What do Louis Armstrong, Chet Baker, Nat King Cole, and Harry Connick, Jr., have in common? Among other things, every one of these artists achieved fame as both virtuosic instrumentalists and expressive singers. It isn't much of a stretch to believe that their ability to sing movingly helped them play their instruments more expressively as well. The opposite is also true: their ability to perform at the highest levels of musicianship contributed to their success as singers.
Good instrumental soloing can be viewed as very much like "speech inflected": the use of phrases and the alteration of pitch and tone that resemble the way people speak. Natural speech (and an engaging instrumental solo) contains pauses for emphasis, and statements that build upon one another while bringing the audience along with a sense of involvement and interest. A poorly executed solo (or speech) usually lacks development and shape, leaves the listener confused or disinterested, and appears to have little thought or structure to hold it together.
Guitar great George Benson is typically heard scat singing along with his solos—and he's just following a time-honored tradition in blues and jazz. The singing helps him create meaningful musical phrasing. Singing can also help you to learn your instrument.
Take the example of Jethro Tull's Ian Anderson, who learned to play the flute by singing along. Anderson, who picked up this sing-along idea from jazz flutist Roland Kirk, had earlier learned to play guitar by singing along and then went on to master the tin whistle and mouth harp in the same way before attempting the flute.
Anderson says, "The reinforcement of my tentative flute tone by singing the note in unison gave me confidence and, ultimately, the bravery to trade phrases with the guitar and drums and to lay down the basis of the style which started to make an impact on our listeners."
The good news is that your ability to discern accurate pitch and musical forms in your playing will increase enormously with ear training, and singing is your golden road to a better ear. Whether you believe it or not, you are already a natural singer. After all, your voice was probably your first instrument.
However, if you lack confidence in your ability to sing, consider jazz harmonica and guitar great Toots Thielemans and try whistling your tunes—as he often did—as you develop your instrumental mastery. A great example of Thielemans using this technique is in his birdlike rendition of "Bluesette" with The Boston Pops, which is available on the Internet. If you close your eyes to this version of Thielemans' playing his guitar while whistling, the performance sounds like a duet.
Singing along also helps you to know what you are playing, which also helps you to play it. Mentally knowing where you are going musically helps enormously in getting there—in this case to the next note and then to the next phrase and the next line.
With practice, very soon you'll notice that even before you sing or whistle along, you'll be hearing the melody in your head, which will also help your playing. You'll also be hearing and reproducing intervals and intonation. Your playing accuracy will increase dramatically and you'll find that playing your instrument becomes easier. What you are developing is your ability to hear, recognize, sing, and play pitches accurately.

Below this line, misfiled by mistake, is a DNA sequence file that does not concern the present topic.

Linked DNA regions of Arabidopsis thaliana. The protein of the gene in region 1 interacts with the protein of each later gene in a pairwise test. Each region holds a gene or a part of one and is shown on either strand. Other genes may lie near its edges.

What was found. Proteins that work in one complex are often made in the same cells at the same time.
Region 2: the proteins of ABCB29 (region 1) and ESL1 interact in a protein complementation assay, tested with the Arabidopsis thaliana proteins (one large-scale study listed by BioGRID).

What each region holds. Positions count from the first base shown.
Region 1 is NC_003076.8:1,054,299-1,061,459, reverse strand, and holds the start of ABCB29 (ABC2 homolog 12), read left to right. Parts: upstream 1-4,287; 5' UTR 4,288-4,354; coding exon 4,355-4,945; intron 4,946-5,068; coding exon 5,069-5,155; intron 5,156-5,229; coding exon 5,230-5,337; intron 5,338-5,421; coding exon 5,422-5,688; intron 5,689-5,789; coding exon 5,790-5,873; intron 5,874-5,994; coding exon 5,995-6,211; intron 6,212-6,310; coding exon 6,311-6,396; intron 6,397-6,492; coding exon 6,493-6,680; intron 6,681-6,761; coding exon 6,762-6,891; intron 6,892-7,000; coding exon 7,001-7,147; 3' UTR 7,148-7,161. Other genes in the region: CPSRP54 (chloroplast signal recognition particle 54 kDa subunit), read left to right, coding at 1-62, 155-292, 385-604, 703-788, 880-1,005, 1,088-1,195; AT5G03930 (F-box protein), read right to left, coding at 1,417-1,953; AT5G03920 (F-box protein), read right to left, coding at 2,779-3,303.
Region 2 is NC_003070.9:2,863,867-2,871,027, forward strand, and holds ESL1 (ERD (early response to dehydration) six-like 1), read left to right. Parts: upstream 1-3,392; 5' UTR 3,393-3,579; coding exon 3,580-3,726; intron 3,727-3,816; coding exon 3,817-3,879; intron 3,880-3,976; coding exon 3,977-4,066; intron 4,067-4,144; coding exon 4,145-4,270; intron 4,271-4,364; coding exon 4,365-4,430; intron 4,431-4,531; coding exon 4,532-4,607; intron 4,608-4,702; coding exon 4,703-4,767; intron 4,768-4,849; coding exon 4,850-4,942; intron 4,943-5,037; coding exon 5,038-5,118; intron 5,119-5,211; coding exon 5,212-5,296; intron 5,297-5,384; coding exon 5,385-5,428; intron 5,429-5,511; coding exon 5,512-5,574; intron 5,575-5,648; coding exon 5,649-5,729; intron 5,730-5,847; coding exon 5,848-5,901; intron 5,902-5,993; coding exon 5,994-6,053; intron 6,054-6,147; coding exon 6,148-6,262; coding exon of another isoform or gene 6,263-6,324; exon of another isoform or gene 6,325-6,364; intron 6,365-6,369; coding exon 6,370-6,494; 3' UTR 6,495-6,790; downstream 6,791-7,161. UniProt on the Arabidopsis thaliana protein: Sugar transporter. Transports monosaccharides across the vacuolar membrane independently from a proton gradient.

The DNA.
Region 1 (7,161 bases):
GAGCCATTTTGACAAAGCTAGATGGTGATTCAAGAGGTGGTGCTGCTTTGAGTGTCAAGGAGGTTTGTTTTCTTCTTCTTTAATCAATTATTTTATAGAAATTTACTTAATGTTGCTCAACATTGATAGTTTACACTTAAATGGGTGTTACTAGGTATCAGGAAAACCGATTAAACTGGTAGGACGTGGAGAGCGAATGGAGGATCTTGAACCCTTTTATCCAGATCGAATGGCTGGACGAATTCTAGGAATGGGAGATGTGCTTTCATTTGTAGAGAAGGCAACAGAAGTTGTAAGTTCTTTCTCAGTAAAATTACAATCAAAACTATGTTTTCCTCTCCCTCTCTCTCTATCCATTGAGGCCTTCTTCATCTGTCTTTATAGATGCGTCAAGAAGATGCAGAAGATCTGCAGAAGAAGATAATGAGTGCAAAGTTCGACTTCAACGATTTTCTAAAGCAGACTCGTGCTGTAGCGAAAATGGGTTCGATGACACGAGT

For brass instrumentalists, a handy mantra for this technique is: "Sing, buzz, play." But whatever your musical instrument, you can imagine the melody, sing, whistle or hum it and then play it. Even if you don't think highly of your singing, you are free to sing when no one is around. In your head—where you have unlimited range—you can be a virtuoso. You will be transforming musical ideas into music, and the process will become more automatic the more you practice.
As you proceed, you might discover that your voice develops quite nicely, and you now have an additional skill to offer to your group, if you are a band member or are considering being one. Another bonus is that you will gain greater ability to memorize intervals, notes, melody, and phrasing—certainly a benefit to any performer.
Like a lot of us, you may have overlooked ear training until now. But even a little bit of ear training goes a long way toward making you a better musician. A little knowledge of music theory can also be very helpful as you start, as can choosing familiar examples when you begin. (For example, the old 3-note theme for NBC begins with a major sixth. "Here Comes the Bride" starts with a perfect fourth, and the theme from Star Wars opens with a perfect fifth.) For additional exercises, move on to singing major scales, then sing intervals in major scales, then play them on your instrument, and while you are doing that, remember to check your voice's pitch from time to time.
Bring all your senses into your singing. When you sing a high note, reach up for it with your hand or reach down for a low note. Visualize the notes on your instrument—see them in your mind as you sing them.
Don't be discouraged. Break musical pieces into phrases and as you sing them you'll notice that many of them repeat and can be found in other music. You'll soon be able to apply what you've learned from one tune to another. The more music that you learn this way, the easier it gets.
Here are a few more benefits of training your ear through singing:
— you'll be able to master musical pieces faster
— your ability to retain music will improve
— you'll be able to remember more pieces
— your playing will gain authenticity
— you'll gain greater ability to improvise
— you'll be able to concentrate on expression rather than on just remembering notes
— you may find that you are a singer after all
Admittedly learning to train your ear by singing can be difficult when you are beginning. It can also feel intimidating and perplex you at times—but don't give up and you'll get i
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